This first shiplapped image uses a walnut which strong color variation for a striking look again the perpendicular white walls. It’s striking with the combo of the dark hardwood, pendant light and rustic furniture.
This second one uses white painted shiplap to incorporate the fireplace. I love the wood mantel and countertops and how they tie in with the dark hardwood floors.
This 3rd example is just shows a portion of an accent wall and has a chic gray shiplap. I love how this works in this contemporary kitchen and complements the white cabinets, gray walls, dark floors and the white/gray countertops. Super chic.
BTW, if you have an ugly fireplace to cover, this could provide a good solution to contemporize your space.
2. Powder rooms and bathrooms with shiplap walls
Here’s some off-white shiplap in a true farmhouse bathroom. Check out the unique sink. Love it.
This powder room gives a more contemporary look where they substituted wainscoting for shiplap. I love how this works with light french blue.
3. Fireplaces with shiplap
This is a great example of farmhouse fireplace with shiplap. And the sign is a nice touch.
Here’s another white shiplap fireplace. This one uses the french blue. Their plans are to attach a flat panel TV screen.
4. Mudroom with shiplap
I love this mudroom and how the shiplap turns this room around for a bright and upbeat look.
Which is your favorite? I love so many of these, but I think my top pick would be the gray shiplap as it’s so different (and I love gray).
For some more amazing farmhouse shiplap examples, check out this super article from Dagmar Bleasdale.
Complementary farmhouse decor to go with your shiplap walls
Real shiplap vs fake shiplap
Please note that planking and shiplap are not the same thing. Shiplap is not tongue & groove, nor is it paneling, nor wood boards nailed on a wall. And, often, the “shiplap” used on Joanna’s Fixer Upper are not real shiplap planks. Rather, these are often boards made to look like shiplap. True shiplap has channels or rabbets between the boards These are notches between the planks where they slide in and fit together. Once shiplap (or a lookalike) is installed, it can look just like regular wood boards because the rabbets are hidden. To a novice, they may look the same, but they are in fact different. You can see a picture of a rabbet here.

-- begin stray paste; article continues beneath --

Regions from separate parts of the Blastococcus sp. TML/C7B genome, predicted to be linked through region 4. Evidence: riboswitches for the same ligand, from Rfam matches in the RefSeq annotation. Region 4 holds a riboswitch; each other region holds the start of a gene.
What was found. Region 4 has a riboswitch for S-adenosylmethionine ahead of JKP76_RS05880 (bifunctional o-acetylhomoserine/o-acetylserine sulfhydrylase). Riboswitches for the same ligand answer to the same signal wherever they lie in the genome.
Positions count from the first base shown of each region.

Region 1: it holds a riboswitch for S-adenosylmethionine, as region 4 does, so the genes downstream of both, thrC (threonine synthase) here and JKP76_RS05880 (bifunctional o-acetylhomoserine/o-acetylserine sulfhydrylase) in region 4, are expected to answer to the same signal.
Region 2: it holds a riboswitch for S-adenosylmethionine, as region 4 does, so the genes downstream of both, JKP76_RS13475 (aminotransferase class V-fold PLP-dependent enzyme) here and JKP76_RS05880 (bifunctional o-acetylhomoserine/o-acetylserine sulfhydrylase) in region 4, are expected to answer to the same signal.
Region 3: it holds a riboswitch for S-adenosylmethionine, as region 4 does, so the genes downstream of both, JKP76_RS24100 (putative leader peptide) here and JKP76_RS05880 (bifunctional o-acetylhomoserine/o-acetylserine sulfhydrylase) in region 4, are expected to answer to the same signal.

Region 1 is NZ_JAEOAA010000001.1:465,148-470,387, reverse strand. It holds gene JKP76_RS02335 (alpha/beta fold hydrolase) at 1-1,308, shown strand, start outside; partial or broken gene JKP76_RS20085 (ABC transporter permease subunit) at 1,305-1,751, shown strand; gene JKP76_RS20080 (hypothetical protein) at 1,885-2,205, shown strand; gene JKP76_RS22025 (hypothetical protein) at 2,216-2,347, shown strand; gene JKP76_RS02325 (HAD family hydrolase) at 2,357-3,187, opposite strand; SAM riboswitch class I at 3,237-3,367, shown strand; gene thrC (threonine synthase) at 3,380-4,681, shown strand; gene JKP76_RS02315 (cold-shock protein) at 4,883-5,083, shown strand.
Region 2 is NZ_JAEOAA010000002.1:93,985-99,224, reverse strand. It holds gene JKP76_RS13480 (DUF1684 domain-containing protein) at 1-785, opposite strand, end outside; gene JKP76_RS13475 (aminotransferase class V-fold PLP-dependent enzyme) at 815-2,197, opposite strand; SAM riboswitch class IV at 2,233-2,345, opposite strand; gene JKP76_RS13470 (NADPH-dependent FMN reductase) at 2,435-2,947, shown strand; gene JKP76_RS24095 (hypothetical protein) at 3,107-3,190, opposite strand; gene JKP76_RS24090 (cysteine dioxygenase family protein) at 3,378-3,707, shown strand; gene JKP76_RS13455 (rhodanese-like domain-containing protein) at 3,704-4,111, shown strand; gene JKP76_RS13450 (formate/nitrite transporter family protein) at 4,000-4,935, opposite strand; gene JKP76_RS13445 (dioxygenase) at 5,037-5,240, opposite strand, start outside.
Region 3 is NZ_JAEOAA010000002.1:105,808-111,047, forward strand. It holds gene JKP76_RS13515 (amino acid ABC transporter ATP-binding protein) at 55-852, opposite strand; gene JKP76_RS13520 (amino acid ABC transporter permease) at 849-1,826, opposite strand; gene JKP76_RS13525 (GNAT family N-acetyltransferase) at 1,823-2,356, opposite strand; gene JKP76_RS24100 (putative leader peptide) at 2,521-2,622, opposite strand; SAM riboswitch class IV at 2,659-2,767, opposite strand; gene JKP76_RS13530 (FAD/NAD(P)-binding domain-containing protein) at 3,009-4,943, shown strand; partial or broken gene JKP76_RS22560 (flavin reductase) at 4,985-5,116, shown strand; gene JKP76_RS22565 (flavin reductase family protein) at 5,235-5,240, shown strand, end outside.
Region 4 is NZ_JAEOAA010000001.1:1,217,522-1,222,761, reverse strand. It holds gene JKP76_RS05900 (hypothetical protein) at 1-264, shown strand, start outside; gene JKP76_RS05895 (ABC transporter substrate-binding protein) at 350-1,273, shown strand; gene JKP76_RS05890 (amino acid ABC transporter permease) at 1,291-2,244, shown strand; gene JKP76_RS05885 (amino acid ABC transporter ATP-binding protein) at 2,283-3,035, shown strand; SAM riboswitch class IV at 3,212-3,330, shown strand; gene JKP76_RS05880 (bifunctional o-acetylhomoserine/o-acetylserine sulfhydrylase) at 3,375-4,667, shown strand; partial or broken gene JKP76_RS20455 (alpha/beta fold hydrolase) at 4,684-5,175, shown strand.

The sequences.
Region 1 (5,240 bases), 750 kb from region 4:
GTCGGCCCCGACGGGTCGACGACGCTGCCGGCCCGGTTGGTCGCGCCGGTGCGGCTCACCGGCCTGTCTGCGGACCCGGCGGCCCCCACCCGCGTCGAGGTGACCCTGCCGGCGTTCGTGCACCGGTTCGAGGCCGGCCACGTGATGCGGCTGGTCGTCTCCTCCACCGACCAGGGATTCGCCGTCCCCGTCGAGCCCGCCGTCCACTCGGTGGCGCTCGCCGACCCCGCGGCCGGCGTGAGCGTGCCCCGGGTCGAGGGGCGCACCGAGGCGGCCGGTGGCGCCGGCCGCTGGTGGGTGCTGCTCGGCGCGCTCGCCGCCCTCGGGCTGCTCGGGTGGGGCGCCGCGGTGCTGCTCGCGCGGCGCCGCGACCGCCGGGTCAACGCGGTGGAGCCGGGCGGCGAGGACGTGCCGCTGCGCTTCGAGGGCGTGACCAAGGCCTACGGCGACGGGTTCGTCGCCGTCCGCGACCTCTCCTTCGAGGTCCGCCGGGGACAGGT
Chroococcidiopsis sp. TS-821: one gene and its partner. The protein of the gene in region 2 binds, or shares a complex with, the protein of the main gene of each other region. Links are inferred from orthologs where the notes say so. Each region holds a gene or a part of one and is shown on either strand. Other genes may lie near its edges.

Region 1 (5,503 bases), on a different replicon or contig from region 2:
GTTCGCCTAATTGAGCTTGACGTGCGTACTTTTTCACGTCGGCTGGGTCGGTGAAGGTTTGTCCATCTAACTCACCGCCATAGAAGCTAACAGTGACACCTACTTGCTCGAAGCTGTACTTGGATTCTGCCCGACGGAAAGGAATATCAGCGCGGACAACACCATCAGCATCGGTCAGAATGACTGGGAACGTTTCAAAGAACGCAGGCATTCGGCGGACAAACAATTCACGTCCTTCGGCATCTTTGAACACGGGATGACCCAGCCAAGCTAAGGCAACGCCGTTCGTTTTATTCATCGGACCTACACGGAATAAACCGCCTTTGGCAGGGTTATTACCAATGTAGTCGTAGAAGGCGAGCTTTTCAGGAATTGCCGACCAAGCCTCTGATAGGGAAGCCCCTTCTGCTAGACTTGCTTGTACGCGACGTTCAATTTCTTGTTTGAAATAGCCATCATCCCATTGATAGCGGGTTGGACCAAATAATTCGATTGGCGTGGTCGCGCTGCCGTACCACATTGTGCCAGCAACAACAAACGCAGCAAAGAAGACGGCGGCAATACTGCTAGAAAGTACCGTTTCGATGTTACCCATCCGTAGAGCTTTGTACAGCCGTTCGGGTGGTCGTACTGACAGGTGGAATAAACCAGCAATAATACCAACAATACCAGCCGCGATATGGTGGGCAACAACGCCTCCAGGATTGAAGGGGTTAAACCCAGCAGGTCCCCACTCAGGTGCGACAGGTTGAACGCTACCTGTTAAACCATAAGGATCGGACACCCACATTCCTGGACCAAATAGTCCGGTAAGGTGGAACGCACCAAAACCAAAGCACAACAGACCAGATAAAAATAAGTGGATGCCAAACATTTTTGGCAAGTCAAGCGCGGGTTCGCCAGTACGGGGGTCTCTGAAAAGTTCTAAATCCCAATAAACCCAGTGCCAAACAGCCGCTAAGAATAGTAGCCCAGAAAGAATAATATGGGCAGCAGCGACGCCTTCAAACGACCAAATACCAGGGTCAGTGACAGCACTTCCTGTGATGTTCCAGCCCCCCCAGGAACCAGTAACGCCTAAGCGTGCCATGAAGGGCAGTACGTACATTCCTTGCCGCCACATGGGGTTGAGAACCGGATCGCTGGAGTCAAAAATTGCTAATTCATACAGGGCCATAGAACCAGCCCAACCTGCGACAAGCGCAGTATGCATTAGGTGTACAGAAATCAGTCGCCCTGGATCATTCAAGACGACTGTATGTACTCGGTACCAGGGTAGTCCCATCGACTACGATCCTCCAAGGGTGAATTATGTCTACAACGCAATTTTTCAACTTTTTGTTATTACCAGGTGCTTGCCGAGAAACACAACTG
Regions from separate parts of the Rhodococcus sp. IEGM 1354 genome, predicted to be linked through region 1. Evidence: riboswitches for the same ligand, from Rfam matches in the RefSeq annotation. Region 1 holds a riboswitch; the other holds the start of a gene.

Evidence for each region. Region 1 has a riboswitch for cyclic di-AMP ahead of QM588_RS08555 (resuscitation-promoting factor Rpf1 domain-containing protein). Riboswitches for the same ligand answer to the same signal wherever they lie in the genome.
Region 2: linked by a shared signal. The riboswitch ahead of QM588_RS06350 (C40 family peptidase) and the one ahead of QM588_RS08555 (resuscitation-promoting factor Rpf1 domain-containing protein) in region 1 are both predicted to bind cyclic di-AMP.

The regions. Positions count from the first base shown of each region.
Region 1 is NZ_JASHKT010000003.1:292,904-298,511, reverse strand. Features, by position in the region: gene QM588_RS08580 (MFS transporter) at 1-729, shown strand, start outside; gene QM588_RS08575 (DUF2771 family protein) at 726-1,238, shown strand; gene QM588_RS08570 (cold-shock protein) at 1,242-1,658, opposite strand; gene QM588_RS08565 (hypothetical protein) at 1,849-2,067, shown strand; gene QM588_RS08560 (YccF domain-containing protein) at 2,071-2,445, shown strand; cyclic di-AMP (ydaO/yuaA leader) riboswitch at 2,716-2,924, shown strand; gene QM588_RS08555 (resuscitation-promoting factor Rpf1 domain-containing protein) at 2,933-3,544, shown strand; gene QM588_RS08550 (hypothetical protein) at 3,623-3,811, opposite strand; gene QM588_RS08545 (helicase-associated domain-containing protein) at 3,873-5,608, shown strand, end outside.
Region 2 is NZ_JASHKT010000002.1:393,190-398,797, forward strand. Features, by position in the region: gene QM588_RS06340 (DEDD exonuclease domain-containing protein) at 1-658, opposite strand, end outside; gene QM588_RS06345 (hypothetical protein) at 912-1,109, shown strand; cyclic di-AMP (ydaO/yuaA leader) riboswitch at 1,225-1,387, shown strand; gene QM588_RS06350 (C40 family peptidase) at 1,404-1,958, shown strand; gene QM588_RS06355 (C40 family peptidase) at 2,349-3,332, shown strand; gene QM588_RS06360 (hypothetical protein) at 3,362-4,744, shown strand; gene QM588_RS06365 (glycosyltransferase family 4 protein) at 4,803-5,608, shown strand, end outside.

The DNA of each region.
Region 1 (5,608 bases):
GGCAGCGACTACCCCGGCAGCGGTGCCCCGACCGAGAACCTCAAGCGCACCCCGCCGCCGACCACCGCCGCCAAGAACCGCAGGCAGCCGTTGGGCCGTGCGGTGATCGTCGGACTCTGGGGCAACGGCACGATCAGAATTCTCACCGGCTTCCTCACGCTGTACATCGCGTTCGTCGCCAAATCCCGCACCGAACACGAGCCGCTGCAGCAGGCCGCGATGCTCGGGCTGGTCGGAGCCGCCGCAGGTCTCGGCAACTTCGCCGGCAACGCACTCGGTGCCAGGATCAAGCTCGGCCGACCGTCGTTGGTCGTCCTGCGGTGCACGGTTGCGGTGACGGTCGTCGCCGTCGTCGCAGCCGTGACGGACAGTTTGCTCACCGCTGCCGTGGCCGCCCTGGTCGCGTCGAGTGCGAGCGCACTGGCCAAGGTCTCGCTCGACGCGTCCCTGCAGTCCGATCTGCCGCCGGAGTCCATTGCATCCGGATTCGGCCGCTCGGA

There are many ways to create fake shiplap planks. One process is to install wood boards with nickels or 2 millimeter tile spaces in between. This will give he illusion of shiplapped boards. Note: My point is not pass judgment on what type of planking or shiplap you use, but just to make you aware of the options so that you aren’t misled.
By the way, there are now even cheaper and obviously fake versions of MDF panels and even wallpaper stamped in shiplap designs. (BTW, this shiplap wallpaper is removable!).
Where can you buy shiplap?
Generally, the best place to buy shiplap is a local lumberyard. You can sometimes find it a Home Depot, but I’ve found that the lumberyards have much better variety AND lower prices, so that would be where I would start.
Is shiplap the new paneling?
Possibly. Probably. It’s definitely in style now, but tastes and styles change no matter what. Shiplap probably has a bit of a longer shelf life than paneling as it’s done most often in white (or other painted colors) and it’s easy to repaint paint them. Paneling gives rooms a real dark feel which can make you feel closed in and it makes your space look smaller. With white painted shiplap, it has the opposite impact.
Like paneling (and wallpaper…remember that?), they can be difficult to remove. For that reason, I think it’s safer to use shiplap in limited areas (e.g. use it in a small room/power room) or as a focal point in a room. Plus, I think it’s just more special that way. By doing this, you capitalize on the design benefits, while at the same time allowing for new trends in 10-20 years from now.